Asylum seekers ‘systematically’ turned away by border patrol – lawsuit
Al Otro Lado, a Los Angeles-based immigrant rights group, filed a motion for class certification in their lawsuit against the US Department of Homeland Security (DHS) and Customs and Border Patrol (CBP) on Monday, arguing that that the six plaintiffs in the case should be allowed to represent all asylum seekers subjected to the process.
The lawsuit includes dozens of declarations and hundreds of experiences from individuals who claim that immigration officers “systematically” denied them access to the US asylum process.
The plaintiffs claim CBP agents used “various unlawful tactics” to turn them away from Ports of Entry (POE) along the US-Mexico border, including misinformation, threats, intimidation, verbal abuse, physical force and coercion.
According to the lawsuit, individuals from the countries of Guatemala, El Salvador, and Honduras were told the US no longer accepts asylum seekers, that asylum seekers need permission from the Mexican government to seek asylum in the US, or that they must seek asylum at another POE.
The lawsuit says that asylum seekers were threatened that they could lose custody of their children if they attempted to enter the US.
In some cases, the lawsuit claims that immigration officers began citing President Donald Trump’s policies as the reason for turning asylum seekers away.
Erika Pinheiro, Policy and Technology Director for Al Otro Lado, said that “unlawful and oppressive conduct against asylum seekers at our southern border” has “sharply escalated” since Trump took office.
“The court must order wholesale relief for those who have suffered the abuses of CBP and for all future asylum seekers pursuing their right to safety,” Pinheiro said in a statement.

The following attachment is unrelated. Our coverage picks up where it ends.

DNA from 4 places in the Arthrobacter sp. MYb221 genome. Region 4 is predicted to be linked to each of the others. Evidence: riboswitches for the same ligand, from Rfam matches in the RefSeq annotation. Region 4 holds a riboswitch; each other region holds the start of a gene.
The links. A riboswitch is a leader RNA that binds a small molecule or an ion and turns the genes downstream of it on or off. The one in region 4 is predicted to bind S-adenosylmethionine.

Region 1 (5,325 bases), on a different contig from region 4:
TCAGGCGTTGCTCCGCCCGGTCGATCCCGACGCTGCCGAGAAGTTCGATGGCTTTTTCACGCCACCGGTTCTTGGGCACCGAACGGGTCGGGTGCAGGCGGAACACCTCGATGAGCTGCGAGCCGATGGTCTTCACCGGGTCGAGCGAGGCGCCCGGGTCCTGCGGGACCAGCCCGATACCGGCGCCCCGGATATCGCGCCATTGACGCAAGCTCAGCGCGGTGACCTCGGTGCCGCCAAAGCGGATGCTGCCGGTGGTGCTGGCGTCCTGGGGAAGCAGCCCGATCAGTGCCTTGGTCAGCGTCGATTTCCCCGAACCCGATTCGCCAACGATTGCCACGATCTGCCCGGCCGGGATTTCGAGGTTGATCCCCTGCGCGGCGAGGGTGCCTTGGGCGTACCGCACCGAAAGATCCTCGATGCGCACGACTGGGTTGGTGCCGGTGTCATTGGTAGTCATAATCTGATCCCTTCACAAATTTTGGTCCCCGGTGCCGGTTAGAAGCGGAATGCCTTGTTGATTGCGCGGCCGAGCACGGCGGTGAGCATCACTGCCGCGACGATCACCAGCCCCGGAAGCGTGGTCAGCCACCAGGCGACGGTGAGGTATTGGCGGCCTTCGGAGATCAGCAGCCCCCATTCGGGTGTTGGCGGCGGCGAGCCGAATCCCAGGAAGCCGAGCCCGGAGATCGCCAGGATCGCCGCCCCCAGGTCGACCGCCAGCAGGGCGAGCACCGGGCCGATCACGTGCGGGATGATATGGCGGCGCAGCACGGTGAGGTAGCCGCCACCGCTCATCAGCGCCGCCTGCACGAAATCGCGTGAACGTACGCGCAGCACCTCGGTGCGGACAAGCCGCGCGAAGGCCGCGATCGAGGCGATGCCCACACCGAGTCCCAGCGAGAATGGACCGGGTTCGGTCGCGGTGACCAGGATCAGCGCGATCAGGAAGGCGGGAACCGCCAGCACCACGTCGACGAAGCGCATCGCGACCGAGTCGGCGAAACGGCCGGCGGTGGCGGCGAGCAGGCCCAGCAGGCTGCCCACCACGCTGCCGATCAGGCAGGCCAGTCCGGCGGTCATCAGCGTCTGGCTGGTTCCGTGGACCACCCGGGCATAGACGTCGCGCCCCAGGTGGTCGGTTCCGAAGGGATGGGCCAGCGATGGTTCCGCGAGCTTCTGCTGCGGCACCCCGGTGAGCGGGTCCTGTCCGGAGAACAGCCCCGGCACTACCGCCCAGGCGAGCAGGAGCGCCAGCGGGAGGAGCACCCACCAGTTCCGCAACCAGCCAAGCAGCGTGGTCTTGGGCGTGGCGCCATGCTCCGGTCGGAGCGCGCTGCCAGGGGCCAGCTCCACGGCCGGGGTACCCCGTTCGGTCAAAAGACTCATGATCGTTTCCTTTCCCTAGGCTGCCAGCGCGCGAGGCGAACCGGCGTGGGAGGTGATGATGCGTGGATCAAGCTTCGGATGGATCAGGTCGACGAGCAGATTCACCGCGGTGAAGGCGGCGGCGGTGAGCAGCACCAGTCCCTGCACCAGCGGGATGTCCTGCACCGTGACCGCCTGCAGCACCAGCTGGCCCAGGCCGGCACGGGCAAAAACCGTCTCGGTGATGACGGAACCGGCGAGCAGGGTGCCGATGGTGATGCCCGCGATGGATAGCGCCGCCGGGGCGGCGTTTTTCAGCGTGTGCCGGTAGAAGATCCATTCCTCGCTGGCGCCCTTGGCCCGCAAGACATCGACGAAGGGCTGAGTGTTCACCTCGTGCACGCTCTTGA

Brantley Drake, an Equal Justice Works fellow with the Refugee Protection team at Human Rights First, conducted interviews with staff at a shelter in Mexico who also told him that there has been an increase in the number of asylum seekers being turned away and an “increased hostility toward asylum seekers by CBP agents” under the Trump administration.
One officer was cited in the lawsuit, laughing at asylum seekers and telling them that Trump signed a new law that “there was no asylum for anyone.”
The motions claims that these actions constitute “a clear violation of the Refugee Act” and asks the court to recognize the plaintiffs in the case as representatives for all non citizens who have presented themselves at a POE since June 2016, seeking asylum.
Under US law, non-citizens who come to the US have the right to apply for asylum if their “life or freedom” would be threatened by returning to the country their country of origin. Specifically, asylum seekers must express their fear of returning to CBP agents in order to continue with the asylum process.
The UN Refugee Agency reported a fivefold increase in asylum seekers arriving in the US from the Northern Triangle region of El Salvador, Guatemala, and Honduras between 2008 and 2015. The report said that the increase represented “a staggering indicator of the surging violence shaking the region.”
However, the UN reported that in 2015, under former President Barack Obama, asylum seekers were also turned away multiple times, detained by Immigration and Customs Enforcement (ICE) for long periods of time and deported multiple times.